U.S.C. 1533, respectively). The ESA implementing regulations extend, 
under certain circumstances, the prohibition of take to threatened 
species (50 CFR 17.31). Under section 3 of the ESA, the term ``take'' 
means to ``harass, harm, pursue, hunt, shoot, wound, kill, trap, 
capture, or collect, or attempt to engage in any such conduct'' (16 
U.S.C. 1532(19)). The term ``harm'' is defined by regulation as ``an 
act which actually kills or injures wildlife.'' Such act may include 
significant habitat modification or degradation where it actually kills 
or injures wildlife by significantly impairing essential behavioral 
patterns, including breeding, feeding, or sheltering'' (50 CFR 17.3).
    Under section 10(a) of the ESA, the Service may issue permits to 
authorize incidental take of listed fish and wildlife species. 
``Incidental take'' is defined by the ESA as take that is incidental 
to, and not the purpose of, carrying out an otherwise lawful activity. 
Section 10(a)(1)(B) of the ESA contains provisions for issuing ITPs to 
non-Federal entities for the take of endangered and threatened species, 
provided the following criteria are met:
    1. The taking will be incidental;
    2. The applicant will, to the maximum extent practicable, minimize 
and mitigate the impact of such taking;
    3. The applicant will ensure that adequate funding for the plan 
will be provided;
    4. The taking will not appreciably reduce the likelihood of the 
survival and recovery of the species in the wild; and
    5. The applicant will carry out any other measures that the Service 
may require as being necessary or appropriate for the purposes of the 
HCP.

Anticipated Permits and Authorizations

    In addition to the requested ITP, Thurston County will manage 
covered activities to comply with all other applicable laws, including 
without limitation Washington State endangered and protected species 
regulations; the Washington State Growth Management Act, which includes 
State and local protection of historic and cultural resources 
implemented through the County's Comprehensive Plan; the Washington 
State Shoreline Management Act; the Washington State Hydraulic Code;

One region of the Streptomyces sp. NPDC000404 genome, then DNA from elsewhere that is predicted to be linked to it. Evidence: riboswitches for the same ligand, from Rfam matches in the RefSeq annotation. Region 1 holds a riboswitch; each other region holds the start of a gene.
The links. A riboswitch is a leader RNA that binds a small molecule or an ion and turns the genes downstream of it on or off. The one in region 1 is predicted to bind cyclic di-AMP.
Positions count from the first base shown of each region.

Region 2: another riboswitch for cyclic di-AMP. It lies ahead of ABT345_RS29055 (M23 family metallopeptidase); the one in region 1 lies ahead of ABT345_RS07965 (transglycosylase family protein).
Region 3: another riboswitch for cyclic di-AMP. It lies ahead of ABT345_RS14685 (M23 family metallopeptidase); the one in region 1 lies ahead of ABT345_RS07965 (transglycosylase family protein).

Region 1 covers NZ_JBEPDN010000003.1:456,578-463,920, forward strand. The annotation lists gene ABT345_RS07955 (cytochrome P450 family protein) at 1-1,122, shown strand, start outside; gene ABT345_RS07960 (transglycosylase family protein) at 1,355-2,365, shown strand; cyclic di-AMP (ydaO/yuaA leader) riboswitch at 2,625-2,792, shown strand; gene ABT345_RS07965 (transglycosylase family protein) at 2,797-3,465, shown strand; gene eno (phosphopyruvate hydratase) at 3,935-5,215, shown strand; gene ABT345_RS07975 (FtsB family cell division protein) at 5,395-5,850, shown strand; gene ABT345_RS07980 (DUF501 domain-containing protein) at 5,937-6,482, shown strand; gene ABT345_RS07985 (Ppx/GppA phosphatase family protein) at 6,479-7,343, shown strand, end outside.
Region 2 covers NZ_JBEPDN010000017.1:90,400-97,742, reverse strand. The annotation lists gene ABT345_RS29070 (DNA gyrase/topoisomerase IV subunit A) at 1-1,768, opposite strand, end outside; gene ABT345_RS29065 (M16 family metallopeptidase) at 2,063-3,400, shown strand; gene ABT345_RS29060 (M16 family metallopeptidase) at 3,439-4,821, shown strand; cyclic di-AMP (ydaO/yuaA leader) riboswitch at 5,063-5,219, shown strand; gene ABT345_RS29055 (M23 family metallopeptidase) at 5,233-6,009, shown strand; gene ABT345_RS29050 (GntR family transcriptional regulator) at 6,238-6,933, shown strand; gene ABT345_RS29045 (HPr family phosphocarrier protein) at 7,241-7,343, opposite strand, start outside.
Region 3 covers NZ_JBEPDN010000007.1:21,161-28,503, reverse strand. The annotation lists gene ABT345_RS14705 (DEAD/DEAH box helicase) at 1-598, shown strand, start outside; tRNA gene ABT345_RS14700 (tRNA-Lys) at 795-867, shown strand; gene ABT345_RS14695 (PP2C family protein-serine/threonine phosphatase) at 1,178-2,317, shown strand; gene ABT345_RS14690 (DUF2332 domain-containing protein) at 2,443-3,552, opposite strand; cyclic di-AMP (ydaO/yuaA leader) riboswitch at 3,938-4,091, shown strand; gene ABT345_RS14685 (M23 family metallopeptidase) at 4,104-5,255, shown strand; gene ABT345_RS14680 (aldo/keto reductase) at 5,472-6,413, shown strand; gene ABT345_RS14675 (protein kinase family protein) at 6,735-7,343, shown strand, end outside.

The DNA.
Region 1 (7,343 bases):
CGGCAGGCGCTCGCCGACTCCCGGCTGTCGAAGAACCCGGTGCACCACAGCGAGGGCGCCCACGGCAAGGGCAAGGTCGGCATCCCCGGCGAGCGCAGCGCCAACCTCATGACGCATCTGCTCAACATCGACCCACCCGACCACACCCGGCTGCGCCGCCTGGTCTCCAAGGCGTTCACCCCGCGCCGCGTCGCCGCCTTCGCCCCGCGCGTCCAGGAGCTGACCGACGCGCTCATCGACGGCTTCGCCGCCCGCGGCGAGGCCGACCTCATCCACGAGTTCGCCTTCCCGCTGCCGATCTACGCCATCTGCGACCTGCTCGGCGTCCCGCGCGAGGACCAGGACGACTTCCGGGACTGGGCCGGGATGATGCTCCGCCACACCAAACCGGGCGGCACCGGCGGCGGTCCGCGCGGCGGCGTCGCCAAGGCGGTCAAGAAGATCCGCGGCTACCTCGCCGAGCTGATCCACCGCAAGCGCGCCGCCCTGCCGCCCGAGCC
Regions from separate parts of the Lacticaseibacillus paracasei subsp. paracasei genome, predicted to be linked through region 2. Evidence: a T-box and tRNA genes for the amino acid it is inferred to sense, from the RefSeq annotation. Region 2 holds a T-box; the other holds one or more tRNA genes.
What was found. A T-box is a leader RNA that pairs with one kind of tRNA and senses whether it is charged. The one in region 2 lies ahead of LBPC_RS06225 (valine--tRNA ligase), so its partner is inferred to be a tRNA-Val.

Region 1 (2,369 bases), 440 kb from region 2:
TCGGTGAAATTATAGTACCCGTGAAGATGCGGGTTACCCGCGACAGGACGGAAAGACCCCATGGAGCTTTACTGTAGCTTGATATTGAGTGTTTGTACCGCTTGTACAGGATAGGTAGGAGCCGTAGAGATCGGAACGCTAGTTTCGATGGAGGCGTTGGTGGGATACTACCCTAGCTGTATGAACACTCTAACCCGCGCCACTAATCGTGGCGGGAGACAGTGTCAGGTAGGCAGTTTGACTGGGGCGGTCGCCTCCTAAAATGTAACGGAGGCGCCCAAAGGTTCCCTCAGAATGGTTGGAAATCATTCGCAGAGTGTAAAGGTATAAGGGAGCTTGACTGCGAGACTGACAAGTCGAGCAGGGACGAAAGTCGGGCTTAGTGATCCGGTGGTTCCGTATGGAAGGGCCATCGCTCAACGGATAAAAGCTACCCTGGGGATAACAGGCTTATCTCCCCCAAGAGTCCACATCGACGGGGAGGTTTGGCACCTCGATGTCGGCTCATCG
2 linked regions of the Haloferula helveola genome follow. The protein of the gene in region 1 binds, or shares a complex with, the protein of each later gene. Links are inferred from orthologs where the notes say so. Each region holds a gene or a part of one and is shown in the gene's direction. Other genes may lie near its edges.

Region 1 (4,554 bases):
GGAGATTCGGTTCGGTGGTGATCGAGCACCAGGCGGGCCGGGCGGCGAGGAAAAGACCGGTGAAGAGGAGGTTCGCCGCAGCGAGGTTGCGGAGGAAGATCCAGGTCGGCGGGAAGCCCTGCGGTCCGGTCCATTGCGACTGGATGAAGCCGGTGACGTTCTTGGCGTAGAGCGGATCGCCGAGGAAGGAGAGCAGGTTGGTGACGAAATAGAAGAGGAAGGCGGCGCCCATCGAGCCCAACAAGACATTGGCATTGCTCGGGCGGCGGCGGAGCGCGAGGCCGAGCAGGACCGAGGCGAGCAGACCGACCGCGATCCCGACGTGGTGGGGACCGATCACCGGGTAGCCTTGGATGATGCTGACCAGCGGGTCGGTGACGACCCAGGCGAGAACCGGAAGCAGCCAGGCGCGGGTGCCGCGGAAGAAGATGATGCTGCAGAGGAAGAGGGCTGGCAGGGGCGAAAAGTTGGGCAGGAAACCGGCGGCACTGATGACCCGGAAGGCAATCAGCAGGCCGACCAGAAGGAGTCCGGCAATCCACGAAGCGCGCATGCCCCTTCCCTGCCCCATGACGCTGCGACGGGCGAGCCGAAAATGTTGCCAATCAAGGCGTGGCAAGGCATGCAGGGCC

Thurston County Critical Area Ordinances; State and local requirements 
for administrative procedures; and other regulations. Individual 
projects conducted under the HCP will undergo individual review by the 
County for compliance with local codes and further public review, as 
appropriate, through the Washington SEPA.

National Environmental Policy Act

    In compliance with NEPA (42 U.S.C. 4321 et seq.), the Service 
prepared a DEIS, in which we analyze the proposed action and a 
reasonable range of alternatives to the proposed action. The 
environmental consequences of each alternative, including the effects 
of those alternatives when combined with reasonably foreseeable future 
actions and environmental trends, were analyzed to determine if 
significant impacts to the human environment would occur. Three 
alternatives are analyzed in detail in the DEIS.
    Alternative 1--No-Action Alternative: The Service would not issue 
incidental take authorization to the County, and the County would not 
implement the HCP. The County would continue to conduct, permit, and 
approve activities on a case-by-case basis in compliance with Federal, 
State, and local requirements, including the Thurston County Critical 
Areas code. The County and individual project proponents would continue 
to evaluate each project to ensure unauthorized take of listed species 
is avoided. The County would not implement a coordinated, County-wide 
conservation program for ESA-listed species. This alternative is the 
current situation in Thurston County.
    Alternative 2--Proposed Action: The Service would, in accordance 
with applicable law, issue the requested ITP to Thurston County for the 
incidental take of covered species by the covered activities. The 
County would implement the Thurston County HCP and its conservation 
program, including, without limitation, implementation of minimization 
measures for covered activities; mitigation measures to fully offset 
the impacts of the taking on covered species; monitoring and reporting 
requirements. The County would also provide funding for HCP 
implementation. Under Alternative 2, mitigation would be achieved, in 
part, through the execution of conservation easements on working 
agricultural lands, the enhancement of existing conservation reserves, 
and the establishment of new conservation reserves.
    Alternative 3--Modified HCP: The Service would, in accordance with 
applicable law, issue an ITP to Thurston County with the same permit 
area, permit term, covered species, covered activities, and many of the 
HCP elements described for the Proposed Action. This alternative 
explores whether the HCP could be modified to provide higher 
conservation value to covered species by acquiring new habitat reserves 
and managing them to achieve the highest habitat quality. Conservation 
easements would not be executed on working agricultural lands, and 
enhancement of existing conservation reserves would not be part of the 
mitigation strategy. Under this Alternative, fewer acres of new 
conserved habitat may be needed to fully offset the impacts of the 
taking to covered species.

EPA's Role in the EIS Process

    The EPA is charged with reviewing all Federal agencies' EISs and 
commenting on the adequacy and acceptability of the environmental